31 December 2014, Abuja – Average power generation declined to 2,900 megawatts per hour in the third quarter of 2014, down from 3,250MW/h recorded in the second quarter of the year.
Despite efforts to increase power generation to at least 5,000MW before the year ends, latest figures from the third quarter economic report of the Central Bank of Nigeria showed that the country lost 350MW/h of generated electricity during the review period.
In August, the Minister of Petroleum Resources, Mrs. Diezani Alison-Madueke, in a document put together by the Petroleum and Power ministries, the Nigerian Electricity Regulatory Commission and the CBN, said the country’s gas-fired power plants would be maintained so that the 5,000MW target could be attained before the end of the year.
Alison-Madueke had said her ministry was focusing on a number of gas projects that would help to cushion the effect of supply shortage in the short term, adding that the projects were at various stages of maturation and would be concluded before the end of the year.
“These projects should unlock an additional of 370 million cubic feet per day of gas, assuring us of a total of 5,000MW (inclusive of hydro) within the four to five months to the year end,” she stated.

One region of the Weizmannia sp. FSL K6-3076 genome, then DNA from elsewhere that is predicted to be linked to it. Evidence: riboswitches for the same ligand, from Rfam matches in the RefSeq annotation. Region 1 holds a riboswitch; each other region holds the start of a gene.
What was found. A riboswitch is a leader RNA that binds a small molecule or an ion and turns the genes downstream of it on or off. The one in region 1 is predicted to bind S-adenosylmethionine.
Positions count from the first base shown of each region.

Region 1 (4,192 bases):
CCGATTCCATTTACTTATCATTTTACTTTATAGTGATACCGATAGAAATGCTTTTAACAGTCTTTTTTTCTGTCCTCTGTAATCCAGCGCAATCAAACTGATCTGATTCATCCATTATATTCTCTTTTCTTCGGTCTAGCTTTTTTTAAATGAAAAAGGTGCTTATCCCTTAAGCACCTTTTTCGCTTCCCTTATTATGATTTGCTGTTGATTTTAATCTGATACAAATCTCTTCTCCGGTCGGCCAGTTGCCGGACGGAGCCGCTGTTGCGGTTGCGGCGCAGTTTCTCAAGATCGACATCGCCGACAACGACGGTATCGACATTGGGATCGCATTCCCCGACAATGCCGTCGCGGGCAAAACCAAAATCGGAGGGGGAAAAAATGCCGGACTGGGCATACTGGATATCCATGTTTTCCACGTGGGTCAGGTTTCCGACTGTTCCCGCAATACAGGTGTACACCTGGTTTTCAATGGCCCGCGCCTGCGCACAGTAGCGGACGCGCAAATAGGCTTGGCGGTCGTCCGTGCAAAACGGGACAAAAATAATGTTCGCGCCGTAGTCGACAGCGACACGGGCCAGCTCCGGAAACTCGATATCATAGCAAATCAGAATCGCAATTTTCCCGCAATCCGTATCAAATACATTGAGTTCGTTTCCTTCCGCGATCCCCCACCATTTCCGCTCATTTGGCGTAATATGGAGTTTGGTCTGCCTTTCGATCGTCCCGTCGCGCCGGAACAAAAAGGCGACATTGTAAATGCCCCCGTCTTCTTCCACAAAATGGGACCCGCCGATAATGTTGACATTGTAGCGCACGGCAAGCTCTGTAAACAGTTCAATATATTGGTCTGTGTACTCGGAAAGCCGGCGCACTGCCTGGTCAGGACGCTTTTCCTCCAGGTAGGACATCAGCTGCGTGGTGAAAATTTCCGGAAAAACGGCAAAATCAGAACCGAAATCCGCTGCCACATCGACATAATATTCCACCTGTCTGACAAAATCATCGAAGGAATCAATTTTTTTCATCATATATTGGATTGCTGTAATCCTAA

But the CBN, in its latest report, stated that the average electricity generation and consumption fell during the third quarter.
The bank said, “At 2,900MW/h, estimated average electricity generation fell by 10.8 per cent, compared with the level attained in the second quarter of 2014. The development was attributed to the shutdown of the Utorogu and Ugheli East gas plants for maintenance.
“At 2,867MW/h, the estimated average electricity consumption fell by 5.8 per cent, compared with the level attained in the second quarter of 2014. The decline in electricity consumption was attributed to the fall in power generation, transmission and distribution.”
The Minster of Power, Prof. Chinedu Nebo, stated that in November, Nigeria lost about 1,200MW of electricity as a result of the rupturing of pipelines that supplied gas needed to fire the power generation plants.
He stated that the country’s power generation fell from about 4,600MW, which was attained earlier in November, to about 3,600MW.
Nebo said, “Sometimes, people don’t understand what is happening. For instance, for about four weeks or so, until about two weeks ago, we were generating a minimum of 4,200MW. Sometimes, we generate 4,300MW and 4,400MW, plus spinning reserves of over 200MW.
“But all of a sudden, vandals hit both the eastern and the western axis, disrupted the flow of gas to the turbines and we had to shut down the power stations and lost over 1,200MW.”
– The Punch